Will Eastenders' Postpartum Psychosis Storyline Lead to Better Healthcare Provision for Those Suffering From Maternal Mental Illnes

During my second pregnancy I thought I would get the care I needed but it was not the case. Six weeks before I was due to give birth I was threatened with induction and told if I didn't agree I had to find a new hospital. There is no evidence that induction prevents psychosis. It was lamentable.

When Eastenders announced the postpartum psychosis (PPP) story line of Stacey Branning, who also has bipolar disorder, there was excitement within the online community of PPP campaigners who all want to raise awareness about the condition. Careful consultation with Action on Postpartum Psychosis (APP) was taken to ensure an accurate depiction.

In the Eastender's storyline we see how Stacey becomes delusional, believing her baby is special, makes constant allusions to god, is paranoid and manic from chronic sleep deprivation, becomes disorientated and suffers hallucinations. What is crucial to remember is that each person's experience of PPP is unique and will vary.

By creating art that dealt with my PPP it helped to soothe my brain (mixed media on A3 paper, 2012)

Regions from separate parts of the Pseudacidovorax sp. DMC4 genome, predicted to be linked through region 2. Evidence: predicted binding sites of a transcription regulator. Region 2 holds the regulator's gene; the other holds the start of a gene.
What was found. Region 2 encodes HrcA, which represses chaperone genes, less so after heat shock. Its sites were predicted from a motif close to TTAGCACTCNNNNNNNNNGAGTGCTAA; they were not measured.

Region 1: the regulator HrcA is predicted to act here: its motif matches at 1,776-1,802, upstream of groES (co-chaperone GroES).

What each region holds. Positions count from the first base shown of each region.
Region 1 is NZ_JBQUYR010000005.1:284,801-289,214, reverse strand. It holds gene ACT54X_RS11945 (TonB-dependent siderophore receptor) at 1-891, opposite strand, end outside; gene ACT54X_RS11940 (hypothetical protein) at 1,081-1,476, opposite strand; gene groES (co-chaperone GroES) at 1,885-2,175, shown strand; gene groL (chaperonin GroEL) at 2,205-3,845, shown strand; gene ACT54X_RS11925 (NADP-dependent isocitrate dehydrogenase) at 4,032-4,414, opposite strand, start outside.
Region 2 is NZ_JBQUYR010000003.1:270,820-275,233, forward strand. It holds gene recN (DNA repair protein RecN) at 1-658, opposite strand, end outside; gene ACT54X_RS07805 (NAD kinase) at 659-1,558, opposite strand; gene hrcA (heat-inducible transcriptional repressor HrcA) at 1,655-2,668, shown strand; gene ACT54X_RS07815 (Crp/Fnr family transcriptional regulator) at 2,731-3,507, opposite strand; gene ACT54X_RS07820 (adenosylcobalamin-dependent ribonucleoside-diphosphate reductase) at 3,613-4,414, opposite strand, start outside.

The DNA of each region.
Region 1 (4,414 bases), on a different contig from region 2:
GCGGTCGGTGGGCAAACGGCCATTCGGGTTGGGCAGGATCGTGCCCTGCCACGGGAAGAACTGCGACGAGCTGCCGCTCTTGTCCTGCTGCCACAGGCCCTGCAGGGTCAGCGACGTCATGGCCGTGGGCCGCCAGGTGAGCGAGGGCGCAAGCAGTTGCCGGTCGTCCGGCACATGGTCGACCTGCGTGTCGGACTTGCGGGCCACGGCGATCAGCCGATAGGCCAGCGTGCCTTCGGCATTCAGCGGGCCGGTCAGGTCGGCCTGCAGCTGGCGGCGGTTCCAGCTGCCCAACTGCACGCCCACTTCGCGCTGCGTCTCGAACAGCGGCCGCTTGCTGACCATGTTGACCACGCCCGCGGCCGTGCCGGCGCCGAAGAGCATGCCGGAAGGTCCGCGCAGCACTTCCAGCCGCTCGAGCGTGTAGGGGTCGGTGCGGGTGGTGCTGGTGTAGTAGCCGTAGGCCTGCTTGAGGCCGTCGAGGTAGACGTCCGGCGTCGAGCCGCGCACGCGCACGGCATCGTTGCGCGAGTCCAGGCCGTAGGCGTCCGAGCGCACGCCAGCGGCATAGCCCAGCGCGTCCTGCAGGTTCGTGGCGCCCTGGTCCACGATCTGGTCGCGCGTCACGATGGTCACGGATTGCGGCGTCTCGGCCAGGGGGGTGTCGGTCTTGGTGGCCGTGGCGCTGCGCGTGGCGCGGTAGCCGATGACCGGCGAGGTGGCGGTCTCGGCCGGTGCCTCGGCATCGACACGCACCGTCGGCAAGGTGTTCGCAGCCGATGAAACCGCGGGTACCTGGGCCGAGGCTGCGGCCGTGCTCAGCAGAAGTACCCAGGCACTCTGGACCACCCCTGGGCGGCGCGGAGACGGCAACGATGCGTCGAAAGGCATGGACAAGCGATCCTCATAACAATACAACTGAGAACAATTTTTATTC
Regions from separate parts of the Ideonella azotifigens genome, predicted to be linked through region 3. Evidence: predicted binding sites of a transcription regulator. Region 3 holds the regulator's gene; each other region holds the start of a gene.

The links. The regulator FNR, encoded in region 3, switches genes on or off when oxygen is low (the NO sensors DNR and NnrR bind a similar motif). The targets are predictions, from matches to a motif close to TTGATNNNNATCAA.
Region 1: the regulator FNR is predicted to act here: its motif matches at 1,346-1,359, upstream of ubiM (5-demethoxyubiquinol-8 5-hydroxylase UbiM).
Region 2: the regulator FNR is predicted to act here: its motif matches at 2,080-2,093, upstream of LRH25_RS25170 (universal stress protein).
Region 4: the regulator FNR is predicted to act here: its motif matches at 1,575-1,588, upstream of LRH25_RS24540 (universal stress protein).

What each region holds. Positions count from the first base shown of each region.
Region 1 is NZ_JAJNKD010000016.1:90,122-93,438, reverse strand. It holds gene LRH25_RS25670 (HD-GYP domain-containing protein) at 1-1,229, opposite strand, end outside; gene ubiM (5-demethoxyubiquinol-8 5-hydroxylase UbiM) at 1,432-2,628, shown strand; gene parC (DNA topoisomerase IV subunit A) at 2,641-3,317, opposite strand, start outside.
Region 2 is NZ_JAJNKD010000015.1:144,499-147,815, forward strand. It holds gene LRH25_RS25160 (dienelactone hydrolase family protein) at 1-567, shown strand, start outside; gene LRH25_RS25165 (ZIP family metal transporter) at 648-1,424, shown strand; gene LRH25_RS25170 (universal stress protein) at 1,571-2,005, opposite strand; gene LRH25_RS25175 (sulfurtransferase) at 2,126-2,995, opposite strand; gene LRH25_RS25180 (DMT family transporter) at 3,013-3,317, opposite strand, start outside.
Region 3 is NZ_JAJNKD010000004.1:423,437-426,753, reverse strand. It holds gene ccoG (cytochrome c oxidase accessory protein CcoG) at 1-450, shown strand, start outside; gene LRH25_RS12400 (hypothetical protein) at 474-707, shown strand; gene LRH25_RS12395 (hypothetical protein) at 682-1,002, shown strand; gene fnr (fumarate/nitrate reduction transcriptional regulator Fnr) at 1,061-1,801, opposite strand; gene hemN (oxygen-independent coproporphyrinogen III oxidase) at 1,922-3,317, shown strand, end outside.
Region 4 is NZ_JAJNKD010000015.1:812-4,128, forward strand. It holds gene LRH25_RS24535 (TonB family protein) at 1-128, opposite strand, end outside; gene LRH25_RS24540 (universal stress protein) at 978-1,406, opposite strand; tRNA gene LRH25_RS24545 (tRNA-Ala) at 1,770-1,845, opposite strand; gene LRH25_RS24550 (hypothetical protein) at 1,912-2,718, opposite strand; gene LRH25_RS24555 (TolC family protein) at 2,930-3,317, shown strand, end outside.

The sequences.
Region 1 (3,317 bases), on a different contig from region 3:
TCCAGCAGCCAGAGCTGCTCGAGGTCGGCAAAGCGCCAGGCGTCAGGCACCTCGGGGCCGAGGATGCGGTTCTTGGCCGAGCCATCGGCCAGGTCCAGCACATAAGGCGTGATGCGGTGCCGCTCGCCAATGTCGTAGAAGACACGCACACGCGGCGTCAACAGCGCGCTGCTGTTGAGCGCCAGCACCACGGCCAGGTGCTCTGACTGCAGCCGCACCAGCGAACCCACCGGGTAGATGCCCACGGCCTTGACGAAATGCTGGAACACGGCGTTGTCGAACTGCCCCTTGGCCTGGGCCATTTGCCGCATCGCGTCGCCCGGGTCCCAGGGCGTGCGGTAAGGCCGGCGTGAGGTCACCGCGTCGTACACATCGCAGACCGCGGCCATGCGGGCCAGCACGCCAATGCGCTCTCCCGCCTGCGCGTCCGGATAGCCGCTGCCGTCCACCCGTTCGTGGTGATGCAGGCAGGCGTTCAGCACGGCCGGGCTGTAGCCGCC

Personally, PPP struck on the third day after giving birth when I experienced heinous visions that involved harming my baby. Other symptoms included being garrulous, an inability to sleep, mania, paranoia, amplification of sounds and I could be rebarbative to those close. Stacey accurately portrays the mental spiral as you get sucked into a vortex of false narratives. Since I'd experienced psychosis before I recognised the symptoms and informed the midwife. I was kept in hospital for two weeks before being transferred to a mother and baby unit for one month during which I deteriorated. The visions intensified when I breastfed because I experienced dysphoria due to the upsurge in oxytocin when my baby latched on - a condition known as D-mer. Far from making a full recovery after release I was vulnerable to mini episodes when sleep deprived. The visions of harming my baby and/or myself didn't abate until I stopped breastfeeding.

Drawing of view from hospital window, which I was told to draw by a voice in my head a few days after giving birth (pen and ink on A4 paper, 2010)

What was unfortunate is that my psychiatrist at the time, who knew I had a history of psychosis, didn't forewarn me that I could be vulnerable to maternal mental illness; my obstetrician had no experience of dealing with a pregnant patient with a mental health issue; and the hospital psychiatrist didn't deign it necessary to see me. When psychosis struck the midwives were also unsure of the correct protocol. I was apparently their first case of PPP. When I sought help panic ensued. It was as if the hospital wanted to cover their back - all the focus was on the welfare of the baby not the mother.

During my second pregnancy I thought I would get the care I needed but it was not the case. Six weeks before I was due to give birth I was threatened with induction and told if I didn't agree I had to find a new hospital. There is no evidence that induction prevents psychosis. It was lamentable.